ANN ARBOR, Mich. -- President Barack Obama fired a warning at the nation's colleges and universities Friday, threatening to strip their federal aid if they "jack up tuition" every year and to give the money instead to schools showing restraint and value.
Obama can't proceed without approval from Congress, where the reaction of Republican lawmakers ranged from muted to skeptical. Higher-education leaders worried about the details and the threat of government overreach, and one dismissed it as mere election-year "political theater."
Average tuition and fees at public colleges rose 8.3 percent this year and, with room and board, now exceed $17,000 a year, according to the College Board.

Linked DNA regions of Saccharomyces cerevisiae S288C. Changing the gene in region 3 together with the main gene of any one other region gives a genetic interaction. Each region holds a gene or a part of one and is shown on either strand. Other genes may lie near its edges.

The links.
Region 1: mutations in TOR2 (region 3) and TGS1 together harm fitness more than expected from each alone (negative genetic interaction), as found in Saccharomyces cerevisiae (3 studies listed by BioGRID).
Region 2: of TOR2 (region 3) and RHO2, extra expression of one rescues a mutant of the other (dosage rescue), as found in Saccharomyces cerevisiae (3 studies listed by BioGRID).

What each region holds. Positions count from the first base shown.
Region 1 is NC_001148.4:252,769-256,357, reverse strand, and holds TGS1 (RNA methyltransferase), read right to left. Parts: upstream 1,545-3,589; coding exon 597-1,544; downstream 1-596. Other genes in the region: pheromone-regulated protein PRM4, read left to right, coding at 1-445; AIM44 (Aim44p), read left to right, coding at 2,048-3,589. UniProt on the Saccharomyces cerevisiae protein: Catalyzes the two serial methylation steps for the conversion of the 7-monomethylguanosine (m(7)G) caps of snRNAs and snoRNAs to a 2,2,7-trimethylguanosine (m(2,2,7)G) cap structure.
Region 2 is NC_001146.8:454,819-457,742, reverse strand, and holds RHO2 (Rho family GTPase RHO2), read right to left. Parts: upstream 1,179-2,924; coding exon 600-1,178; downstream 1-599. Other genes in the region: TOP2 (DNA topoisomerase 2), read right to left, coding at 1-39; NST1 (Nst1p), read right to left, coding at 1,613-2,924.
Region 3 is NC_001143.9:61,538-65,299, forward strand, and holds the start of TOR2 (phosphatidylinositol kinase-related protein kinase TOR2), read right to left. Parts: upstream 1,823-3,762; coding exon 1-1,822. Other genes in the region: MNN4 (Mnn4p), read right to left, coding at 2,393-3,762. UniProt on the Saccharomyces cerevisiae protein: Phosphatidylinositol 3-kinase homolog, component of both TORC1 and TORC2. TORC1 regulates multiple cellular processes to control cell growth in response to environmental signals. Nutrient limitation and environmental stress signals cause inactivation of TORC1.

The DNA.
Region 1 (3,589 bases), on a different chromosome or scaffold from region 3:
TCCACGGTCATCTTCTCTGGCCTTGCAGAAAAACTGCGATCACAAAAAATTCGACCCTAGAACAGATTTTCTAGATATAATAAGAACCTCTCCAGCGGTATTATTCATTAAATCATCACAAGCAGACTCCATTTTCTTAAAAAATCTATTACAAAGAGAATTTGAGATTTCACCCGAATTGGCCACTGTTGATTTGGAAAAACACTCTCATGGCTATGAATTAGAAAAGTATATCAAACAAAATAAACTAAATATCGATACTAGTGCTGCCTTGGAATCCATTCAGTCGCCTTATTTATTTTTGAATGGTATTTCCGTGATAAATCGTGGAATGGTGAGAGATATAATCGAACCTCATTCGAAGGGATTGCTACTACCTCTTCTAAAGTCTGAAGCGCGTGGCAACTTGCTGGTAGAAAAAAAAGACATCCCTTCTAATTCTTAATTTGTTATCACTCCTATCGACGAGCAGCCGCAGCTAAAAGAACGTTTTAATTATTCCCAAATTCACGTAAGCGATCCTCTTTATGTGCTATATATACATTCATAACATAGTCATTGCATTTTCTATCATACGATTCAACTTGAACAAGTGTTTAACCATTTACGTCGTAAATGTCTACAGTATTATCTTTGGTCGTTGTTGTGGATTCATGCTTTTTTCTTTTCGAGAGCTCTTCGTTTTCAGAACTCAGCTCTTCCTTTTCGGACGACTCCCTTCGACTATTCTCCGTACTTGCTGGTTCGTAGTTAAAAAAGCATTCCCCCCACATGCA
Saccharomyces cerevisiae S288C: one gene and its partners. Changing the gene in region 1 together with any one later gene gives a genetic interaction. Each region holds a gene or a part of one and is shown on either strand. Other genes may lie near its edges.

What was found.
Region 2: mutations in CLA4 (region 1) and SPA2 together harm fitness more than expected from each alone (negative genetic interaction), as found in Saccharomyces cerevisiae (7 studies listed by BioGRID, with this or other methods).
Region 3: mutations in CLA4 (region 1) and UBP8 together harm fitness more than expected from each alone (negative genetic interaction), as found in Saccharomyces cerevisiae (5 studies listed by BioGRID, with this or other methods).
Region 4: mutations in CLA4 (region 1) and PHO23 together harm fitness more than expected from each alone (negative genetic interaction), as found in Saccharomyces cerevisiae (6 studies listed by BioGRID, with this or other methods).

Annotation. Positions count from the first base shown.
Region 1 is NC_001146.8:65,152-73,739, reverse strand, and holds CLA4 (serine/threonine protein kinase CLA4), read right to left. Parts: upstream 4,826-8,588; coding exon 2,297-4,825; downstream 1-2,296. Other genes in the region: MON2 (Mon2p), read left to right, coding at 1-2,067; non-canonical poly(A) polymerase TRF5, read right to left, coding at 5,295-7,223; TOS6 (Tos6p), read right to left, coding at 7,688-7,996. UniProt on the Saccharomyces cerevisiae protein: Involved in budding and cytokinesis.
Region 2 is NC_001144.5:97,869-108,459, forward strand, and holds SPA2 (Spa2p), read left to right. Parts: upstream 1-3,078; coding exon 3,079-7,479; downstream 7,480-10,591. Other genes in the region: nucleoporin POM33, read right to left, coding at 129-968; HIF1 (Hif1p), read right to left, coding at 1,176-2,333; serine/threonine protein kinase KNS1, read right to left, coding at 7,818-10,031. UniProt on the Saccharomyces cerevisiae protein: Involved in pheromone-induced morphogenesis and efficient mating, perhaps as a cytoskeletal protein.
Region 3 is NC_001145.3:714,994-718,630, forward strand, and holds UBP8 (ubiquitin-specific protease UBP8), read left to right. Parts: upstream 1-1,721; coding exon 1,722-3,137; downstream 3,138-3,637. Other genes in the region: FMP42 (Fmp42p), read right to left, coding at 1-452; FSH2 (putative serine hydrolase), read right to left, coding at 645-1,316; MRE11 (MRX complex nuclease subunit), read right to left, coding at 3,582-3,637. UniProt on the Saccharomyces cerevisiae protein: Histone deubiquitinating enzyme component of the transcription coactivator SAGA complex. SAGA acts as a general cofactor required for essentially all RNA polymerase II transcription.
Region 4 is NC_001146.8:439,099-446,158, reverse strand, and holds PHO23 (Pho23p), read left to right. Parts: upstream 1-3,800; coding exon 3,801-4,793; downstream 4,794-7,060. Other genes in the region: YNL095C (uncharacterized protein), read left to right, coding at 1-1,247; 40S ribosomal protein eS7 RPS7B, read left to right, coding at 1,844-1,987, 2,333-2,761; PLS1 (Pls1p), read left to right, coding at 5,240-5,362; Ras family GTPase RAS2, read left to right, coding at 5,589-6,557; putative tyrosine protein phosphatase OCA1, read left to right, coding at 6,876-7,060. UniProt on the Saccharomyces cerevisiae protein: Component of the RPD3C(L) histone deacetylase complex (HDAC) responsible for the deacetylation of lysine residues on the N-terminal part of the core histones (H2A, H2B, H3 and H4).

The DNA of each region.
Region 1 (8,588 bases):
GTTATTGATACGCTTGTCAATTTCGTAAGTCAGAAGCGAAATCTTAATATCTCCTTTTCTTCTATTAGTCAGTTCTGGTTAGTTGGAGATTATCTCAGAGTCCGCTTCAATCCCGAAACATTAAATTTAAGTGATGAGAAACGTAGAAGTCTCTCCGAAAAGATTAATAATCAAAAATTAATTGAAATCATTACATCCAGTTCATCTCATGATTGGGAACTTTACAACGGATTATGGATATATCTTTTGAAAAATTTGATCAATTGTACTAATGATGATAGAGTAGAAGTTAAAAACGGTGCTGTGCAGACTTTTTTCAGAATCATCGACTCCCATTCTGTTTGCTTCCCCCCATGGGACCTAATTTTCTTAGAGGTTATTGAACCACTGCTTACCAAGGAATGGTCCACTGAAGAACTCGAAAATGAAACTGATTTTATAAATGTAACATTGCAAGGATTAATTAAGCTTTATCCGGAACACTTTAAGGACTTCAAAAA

Obama delivered his proposal with campaign flair, mounting a mainstream appeal to young voters and struggling families.
He said higher education has become an imperative for success in America, but the cost has grown unrealistic for too many families, and the debt burden unbearable.
"We are putting colleges on notice," Obama told an arena packed with cheering students at the University of Michigan.
"You can't assume that you'll just jack up tuition every single year. If you can't stop tuition from going up, then the funding you get from taxpayers each year will go down."
Obama is targeting only a small part of the financial aid picture -- the $3 billion known as campus-based aid that flows through college administrators to students.
He is proposing to increase that amount to $10 billion and change how it is distributed to reward schools that hold down costs and ensure that more poor students complete their education.
The bulk of the more than $140 billion in federal grants and loans goes directly to students and would not be affected.